Class 11 Geography NCERT Solutions Chapter 7 Landforms and their Evolution
1. Multiple choice questions.
(i) In which of the following stages of landform development, downward cutting is dominated?
(a) Youth stage
(c) Early mature stage
(b) Late mature stage
(d) Old stage
Ans: (a) Youth stage
Explanation: During the youth stage of landform development, the dominant geomorphic process is downward cutting, often driven by the erosional activity of rivers or streams. In this stage, landforms are characterized by the initial shaping and carving of valleys and canyons through the removal of rock and soil materials.
(ii) A deep valley characterized by steep step-like side slopes is known as
(a) U-shaped valley
(c) Blind valley
Ans: (b) Gorge
Explanation: A gorge is a deep and narrow valley with steep, almost vertical sides that often have a series of step-like slopes. Gorges are typically formed by the erosional activity of rivers or other geological processes, and they can create dramatic and striking landscapes.
(iii) In which one of the following regions is the chemical weathering process more dominant than the mechanical process?
(a) Humid region
(c) Arid region
(b) Limestone region
(d) Glacier region
Answer: (b) Limestone region
Explanation: Limestone is a rock primarily composed of calcium carbonate, which is susceptible to chemical weathering, particularly through processes like dissolution and carbonation. In limestone regions, the chemical breakdown of calcium carbonate by water and weak acids is more prominent than mechanical weathering, leading to the formation of various karst landscapes, such as caves, sinkholes, and limestone pavements. While mechanical weathering does occur, the unique properties of limestone make chemical weathering more dominant in shaping the landscape of limestone regions.
(iv) Which one of the following sentences best defines the term ‘Lapies’?
(a) A small to medium sized shallow depression
(b) A landform whose opening is more or less circular at the top and funnel-shaped towards the bottom
(c) A landform formed due to dripping water from the surface
(d) An irregular surface with sharp pinnacles, grooves, and ridges
Ans: (c) A landform formed due to dripping water from the surface
Explanation: Lapies, also known limestone pavement, is a type of landform that develops on the surface of limestone rock due to the dissolution and erosion caused by dripping water. Over time, the dripping water creates channels, grooves, and small depressions, resulting in a distinctive and characteristic surface pattern.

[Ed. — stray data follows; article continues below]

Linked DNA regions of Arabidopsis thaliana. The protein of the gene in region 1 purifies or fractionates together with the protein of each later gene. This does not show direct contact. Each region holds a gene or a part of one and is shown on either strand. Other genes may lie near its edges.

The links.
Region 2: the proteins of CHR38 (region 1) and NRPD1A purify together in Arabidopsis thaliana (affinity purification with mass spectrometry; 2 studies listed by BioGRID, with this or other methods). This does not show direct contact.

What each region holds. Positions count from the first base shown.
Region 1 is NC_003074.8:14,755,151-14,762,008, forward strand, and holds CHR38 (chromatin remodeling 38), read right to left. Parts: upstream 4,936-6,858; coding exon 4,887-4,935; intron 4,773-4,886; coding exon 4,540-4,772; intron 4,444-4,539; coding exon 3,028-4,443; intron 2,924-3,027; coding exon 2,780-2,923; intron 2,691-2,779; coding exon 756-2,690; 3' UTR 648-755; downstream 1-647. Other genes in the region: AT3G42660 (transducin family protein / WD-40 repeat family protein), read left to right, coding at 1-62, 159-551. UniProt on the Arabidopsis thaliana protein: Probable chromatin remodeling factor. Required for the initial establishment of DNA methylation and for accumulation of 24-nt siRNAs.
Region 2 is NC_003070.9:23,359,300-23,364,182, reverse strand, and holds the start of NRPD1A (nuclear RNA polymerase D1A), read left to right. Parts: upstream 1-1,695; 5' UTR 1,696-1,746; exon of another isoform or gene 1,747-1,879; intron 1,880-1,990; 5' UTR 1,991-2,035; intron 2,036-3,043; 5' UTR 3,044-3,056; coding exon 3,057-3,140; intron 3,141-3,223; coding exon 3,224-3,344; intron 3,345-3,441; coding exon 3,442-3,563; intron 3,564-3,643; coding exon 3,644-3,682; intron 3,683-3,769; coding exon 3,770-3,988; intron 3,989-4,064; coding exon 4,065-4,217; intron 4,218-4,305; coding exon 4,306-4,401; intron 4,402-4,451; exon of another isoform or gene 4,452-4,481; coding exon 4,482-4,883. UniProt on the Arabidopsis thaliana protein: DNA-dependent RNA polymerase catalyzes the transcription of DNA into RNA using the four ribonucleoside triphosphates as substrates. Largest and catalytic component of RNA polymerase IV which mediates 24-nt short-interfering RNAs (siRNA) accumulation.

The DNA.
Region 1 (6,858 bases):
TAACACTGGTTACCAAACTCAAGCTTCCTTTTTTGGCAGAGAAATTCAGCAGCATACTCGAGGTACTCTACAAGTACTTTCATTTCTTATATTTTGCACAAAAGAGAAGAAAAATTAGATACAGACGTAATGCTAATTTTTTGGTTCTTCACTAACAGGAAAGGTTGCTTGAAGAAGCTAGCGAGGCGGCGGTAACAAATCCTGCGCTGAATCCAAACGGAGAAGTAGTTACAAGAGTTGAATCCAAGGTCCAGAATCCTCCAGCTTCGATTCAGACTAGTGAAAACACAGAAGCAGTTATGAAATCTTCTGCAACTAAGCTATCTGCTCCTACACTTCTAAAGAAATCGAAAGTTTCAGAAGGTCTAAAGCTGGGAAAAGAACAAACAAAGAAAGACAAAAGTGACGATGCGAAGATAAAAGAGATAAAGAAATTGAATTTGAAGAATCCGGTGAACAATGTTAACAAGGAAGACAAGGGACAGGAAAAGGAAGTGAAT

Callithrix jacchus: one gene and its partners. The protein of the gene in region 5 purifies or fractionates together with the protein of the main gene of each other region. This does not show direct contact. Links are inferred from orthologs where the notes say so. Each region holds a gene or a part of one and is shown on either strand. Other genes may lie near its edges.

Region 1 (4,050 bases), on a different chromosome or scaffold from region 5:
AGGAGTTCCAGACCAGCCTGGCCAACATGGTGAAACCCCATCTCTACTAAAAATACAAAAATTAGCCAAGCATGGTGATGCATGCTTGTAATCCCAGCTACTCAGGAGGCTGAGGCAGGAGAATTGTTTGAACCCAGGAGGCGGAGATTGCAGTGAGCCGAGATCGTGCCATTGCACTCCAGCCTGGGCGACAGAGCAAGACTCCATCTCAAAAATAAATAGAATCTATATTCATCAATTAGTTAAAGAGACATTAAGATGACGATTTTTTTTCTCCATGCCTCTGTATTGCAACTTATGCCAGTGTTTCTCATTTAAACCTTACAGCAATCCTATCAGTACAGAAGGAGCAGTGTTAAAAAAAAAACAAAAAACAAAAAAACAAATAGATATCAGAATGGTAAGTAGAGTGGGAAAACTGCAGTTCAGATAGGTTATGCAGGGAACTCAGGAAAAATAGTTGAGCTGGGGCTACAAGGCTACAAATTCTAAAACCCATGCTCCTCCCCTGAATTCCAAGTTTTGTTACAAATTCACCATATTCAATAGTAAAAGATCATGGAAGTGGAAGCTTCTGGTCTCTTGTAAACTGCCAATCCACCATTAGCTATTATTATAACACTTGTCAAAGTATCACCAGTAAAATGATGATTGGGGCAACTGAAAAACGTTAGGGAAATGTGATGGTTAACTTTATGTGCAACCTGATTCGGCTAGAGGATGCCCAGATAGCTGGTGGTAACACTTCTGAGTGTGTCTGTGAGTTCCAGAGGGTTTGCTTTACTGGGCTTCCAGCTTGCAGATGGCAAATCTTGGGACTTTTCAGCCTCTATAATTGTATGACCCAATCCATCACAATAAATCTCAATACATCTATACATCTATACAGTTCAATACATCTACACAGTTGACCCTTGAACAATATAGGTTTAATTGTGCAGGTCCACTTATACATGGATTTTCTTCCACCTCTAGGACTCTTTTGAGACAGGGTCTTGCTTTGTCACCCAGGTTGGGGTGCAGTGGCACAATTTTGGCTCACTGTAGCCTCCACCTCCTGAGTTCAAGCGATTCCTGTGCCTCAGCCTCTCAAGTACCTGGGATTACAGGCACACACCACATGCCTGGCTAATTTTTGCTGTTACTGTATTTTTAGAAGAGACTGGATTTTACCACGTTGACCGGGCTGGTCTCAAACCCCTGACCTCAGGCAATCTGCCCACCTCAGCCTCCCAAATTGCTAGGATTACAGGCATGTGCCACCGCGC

(v) A deep, long, and wide trough or basin with very steep concave high walls at its head as well as on its sides is known as:
(c) Lateral Moraine
(b) Glacial valley
Ans: (a) Cirque
Explanation: A cirque is a glacial landform characterized by a deep, amphitheater-like basin with steep, concave high walls. It is often found at the head of a glacial valley, where glacial erosion has excavated the rock and created a hollow depression. The steep walls of the cirque are a result of glacial ice carving and eroding the surrounding rock. Over time, these cirques can become the starting points for glaciers or glacial lakes.
2. Answer the following questions in about 30 words.
(i) What do incised meanders in rocks and meanders in plains of alluvium indicate?
Answer: Incised meanders in rocks indicate the down-cutting and rejuvenation of a river’s course, often due to uplift or changes in base level. Meanders in alluvial plains signify lateral erosion and deposition, shaping the river’s path and the surrounding landscape.
(ii) Explain the evolution of valley sinks or uvalas.
Answer: Valley sinks, or uvalas, form in karst landscapes through a series of processes. Initial dolines (sinkholes) develop due to limestone dissolution by water. These sinkholes can coalesce over time, creating a larger, more extensive depression known as a uvala. Water infiltrates through openings, further dissolving the limestone, and contributing to the growth of these distinctive landforms.